Leaks regarding social network site Twitter's earnings sent its stock spiraling downward late Tuesday afternoon.
Some reports state that CEO Dick Costolo's future may be shaky and that Twitter's once very patient shareholders are done waiting for the company to figure out how to make money.
Reports say the earnings leak came from financial data vendor Selerity.
Twitter had a rough quarter ended March 31, with a big drop in advertising engagement. Revenue of $436 million did not come close to what analysts were hoping for, which was about $458 million. The company's net loss grew to $162.4 million. The previous quarter loss was $132.4 million.
The stock dropped over 15 percent, hitting $43.16 as of Monday evening. Not only did the leak ignite a stock dip—it's also prompting financial analysts to question Twitter's management as a company.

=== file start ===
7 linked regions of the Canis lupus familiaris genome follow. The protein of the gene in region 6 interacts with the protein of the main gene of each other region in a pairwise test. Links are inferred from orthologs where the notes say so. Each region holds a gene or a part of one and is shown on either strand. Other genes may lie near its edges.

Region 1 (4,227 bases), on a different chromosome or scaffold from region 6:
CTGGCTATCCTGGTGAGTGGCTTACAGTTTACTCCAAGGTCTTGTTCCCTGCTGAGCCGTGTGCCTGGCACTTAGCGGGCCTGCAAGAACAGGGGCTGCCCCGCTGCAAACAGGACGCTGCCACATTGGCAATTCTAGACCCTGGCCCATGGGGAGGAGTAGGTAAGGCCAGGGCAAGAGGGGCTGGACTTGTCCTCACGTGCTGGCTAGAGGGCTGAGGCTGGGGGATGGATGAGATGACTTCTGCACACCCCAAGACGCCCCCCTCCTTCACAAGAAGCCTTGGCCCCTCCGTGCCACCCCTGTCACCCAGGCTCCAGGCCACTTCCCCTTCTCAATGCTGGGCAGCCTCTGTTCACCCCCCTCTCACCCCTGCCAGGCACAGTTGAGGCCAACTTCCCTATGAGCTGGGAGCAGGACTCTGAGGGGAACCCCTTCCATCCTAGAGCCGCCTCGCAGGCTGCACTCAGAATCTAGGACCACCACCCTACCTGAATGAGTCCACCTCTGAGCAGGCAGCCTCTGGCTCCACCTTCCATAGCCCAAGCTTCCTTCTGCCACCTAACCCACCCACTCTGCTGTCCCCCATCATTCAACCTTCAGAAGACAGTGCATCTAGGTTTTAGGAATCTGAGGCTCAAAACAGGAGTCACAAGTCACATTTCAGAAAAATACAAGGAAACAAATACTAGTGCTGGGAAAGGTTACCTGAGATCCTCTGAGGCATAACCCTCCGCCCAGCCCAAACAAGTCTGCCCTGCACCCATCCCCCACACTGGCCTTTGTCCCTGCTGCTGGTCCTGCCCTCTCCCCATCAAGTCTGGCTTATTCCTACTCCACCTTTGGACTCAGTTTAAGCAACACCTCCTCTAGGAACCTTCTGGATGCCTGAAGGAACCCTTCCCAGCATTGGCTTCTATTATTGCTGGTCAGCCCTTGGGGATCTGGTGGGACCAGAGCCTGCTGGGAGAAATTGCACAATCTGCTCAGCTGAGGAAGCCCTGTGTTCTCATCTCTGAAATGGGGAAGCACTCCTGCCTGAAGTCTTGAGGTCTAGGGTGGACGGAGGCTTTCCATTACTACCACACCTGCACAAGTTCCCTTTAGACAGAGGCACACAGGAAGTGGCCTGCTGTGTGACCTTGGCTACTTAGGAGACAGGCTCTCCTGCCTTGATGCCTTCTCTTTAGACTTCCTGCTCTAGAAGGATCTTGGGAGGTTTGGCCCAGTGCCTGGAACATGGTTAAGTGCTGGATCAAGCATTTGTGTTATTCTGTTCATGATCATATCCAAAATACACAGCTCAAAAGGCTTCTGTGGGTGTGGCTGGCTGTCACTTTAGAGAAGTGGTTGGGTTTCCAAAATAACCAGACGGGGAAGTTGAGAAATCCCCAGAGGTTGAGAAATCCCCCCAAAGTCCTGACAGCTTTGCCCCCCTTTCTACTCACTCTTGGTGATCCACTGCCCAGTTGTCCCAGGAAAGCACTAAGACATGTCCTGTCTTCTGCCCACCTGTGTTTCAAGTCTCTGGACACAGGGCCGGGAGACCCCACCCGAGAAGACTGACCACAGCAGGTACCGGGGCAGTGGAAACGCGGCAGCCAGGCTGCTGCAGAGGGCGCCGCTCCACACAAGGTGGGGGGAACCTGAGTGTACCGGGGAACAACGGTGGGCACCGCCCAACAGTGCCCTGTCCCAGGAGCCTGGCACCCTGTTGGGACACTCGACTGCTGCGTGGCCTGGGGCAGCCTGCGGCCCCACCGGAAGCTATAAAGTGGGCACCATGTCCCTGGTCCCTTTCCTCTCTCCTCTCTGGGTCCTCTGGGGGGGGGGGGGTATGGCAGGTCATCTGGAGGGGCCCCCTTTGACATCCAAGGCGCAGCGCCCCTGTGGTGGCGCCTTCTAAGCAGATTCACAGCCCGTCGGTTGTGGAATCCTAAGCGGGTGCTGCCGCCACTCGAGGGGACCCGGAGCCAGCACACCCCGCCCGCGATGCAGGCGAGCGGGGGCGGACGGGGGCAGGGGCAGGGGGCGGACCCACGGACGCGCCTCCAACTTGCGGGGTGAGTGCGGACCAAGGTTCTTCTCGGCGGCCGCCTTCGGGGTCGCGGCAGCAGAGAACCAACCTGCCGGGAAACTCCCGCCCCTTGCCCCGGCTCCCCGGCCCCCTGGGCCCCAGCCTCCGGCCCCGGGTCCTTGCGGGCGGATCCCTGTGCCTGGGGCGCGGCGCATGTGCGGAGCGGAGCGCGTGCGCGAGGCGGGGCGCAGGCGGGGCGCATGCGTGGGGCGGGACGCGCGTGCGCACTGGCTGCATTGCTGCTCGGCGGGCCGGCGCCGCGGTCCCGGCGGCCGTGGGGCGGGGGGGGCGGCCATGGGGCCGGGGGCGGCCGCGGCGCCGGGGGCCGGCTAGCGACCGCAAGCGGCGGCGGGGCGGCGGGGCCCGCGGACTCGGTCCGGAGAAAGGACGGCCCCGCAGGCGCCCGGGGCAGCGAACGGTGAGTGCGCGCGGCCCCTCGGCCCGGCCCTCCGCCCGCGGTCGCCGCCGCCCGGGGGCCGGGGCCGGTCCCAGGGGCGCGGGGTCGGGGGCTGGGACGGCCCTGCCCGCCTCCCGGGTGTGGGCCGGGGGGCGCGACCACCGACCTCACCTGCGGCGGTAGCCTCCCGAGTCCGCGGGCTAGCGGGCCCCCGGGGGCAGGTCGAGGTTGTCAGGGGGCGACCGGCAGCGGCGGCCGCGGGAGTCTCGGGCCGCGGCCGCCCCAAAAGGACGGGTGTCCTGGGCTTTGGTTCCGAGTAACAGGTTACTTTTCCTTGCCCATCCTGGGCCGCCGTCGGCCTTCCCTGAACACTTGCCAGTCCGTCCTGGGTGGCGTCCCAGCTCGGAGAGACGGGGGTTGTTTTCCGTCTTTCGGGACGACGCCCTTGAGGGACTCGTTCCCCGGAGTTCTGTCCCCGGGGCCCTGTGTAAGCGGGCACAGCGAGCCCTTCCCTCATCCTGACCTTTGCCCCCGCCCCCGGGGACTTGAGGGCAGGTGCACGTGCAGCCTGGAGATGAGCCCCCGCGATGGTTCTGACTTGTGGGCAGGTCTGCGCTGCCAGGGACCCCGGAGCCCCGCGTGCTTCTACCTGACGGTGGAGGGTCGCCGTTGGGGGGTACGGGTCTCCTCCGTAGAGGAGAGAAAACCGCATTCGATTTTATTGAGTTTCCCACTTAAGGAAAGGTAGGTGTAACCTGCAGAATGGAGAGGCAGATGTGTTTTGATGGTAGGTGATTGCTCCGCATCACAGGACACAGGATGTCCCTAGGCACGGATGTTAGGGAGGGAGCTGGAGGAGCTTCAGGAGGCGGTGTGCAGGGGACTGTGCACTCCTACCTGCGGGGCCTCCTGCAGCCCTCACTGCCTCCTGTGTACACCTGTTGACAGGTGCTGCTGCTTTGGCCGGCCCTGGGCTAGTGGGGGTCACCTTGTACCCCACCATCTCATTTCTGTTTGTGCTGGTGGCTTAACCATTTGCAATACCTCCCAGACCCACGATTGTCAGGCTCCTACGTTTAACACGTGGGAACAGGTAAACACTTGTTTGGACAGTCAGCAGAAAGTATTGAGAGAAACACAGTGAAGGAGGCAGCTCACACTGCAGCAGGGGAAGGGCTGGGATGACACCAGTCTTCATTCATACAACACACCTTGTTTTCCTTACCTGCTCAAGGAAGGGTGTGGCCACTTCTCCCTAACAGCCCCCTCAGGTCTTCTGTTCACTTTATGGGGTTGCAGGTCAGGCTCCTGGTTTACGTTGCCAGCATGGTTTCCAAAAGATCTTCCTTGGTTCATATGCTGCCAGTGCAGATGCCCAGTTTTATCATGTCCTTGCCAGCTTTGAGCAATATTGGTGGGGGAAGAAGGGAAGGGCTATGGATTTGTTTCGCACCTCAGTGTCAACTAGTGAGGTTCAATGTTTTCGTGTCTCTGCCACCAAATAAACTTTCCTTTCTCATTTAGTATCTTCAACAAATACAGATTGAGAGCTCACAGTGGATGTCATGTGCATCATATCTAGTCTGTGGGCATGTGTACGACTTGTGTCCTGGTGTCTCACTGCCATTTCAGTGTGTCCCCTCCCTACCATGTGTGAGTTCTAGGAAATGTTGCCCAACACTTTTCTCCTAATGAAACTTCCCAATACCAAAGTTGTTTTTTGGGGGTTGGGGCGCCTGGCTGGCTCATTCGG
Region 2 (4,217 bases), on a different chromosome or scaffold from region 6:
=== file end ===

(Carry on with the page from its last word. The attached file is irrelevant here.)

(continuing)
"The fact that the results were leaked isn't good, because it raises a lot of security and privacy questions. If it can't keep its results safe, can it protect its users? This just shows that the company is poorly managed," stated Todd Schoenberger, managing partner of Landcolt Capital.
More industry watchers are concerned that Twitter either has given up on a monetization strategy or just will never be able to make money.
"Twitter is still growing, but if Twitter isn't optimistic about its results, why would investors be optimistic? I've owned the stock in the past but actually sold it earlier today. I was expecting the stock to beat and to rise after that, but once I saw the erratic action I sold ahead of the halt. I got lucky that I missed this huge gap down," stated Adam Sarhan, CEO of Sarhan Capital.
As one report noted, Twitter is not only failing to make money or keep investors happy, but it's also not attracting more users or advertisers. Things also don't look rosy in the days ahead as the micro-blogging site expects sales to be about $470 million to $485 million next quarter, which is far below the $538 million that analysts are hoping for.
"When you're communicating with investors, there's some expectation that you'll actually deliver," said Brian Wieser, analyst at Pivotal Research Group, who has a hold rating on Twitter's stock. "The message needs to be matched by numbers, or Twitter's credibility starts to become an issue."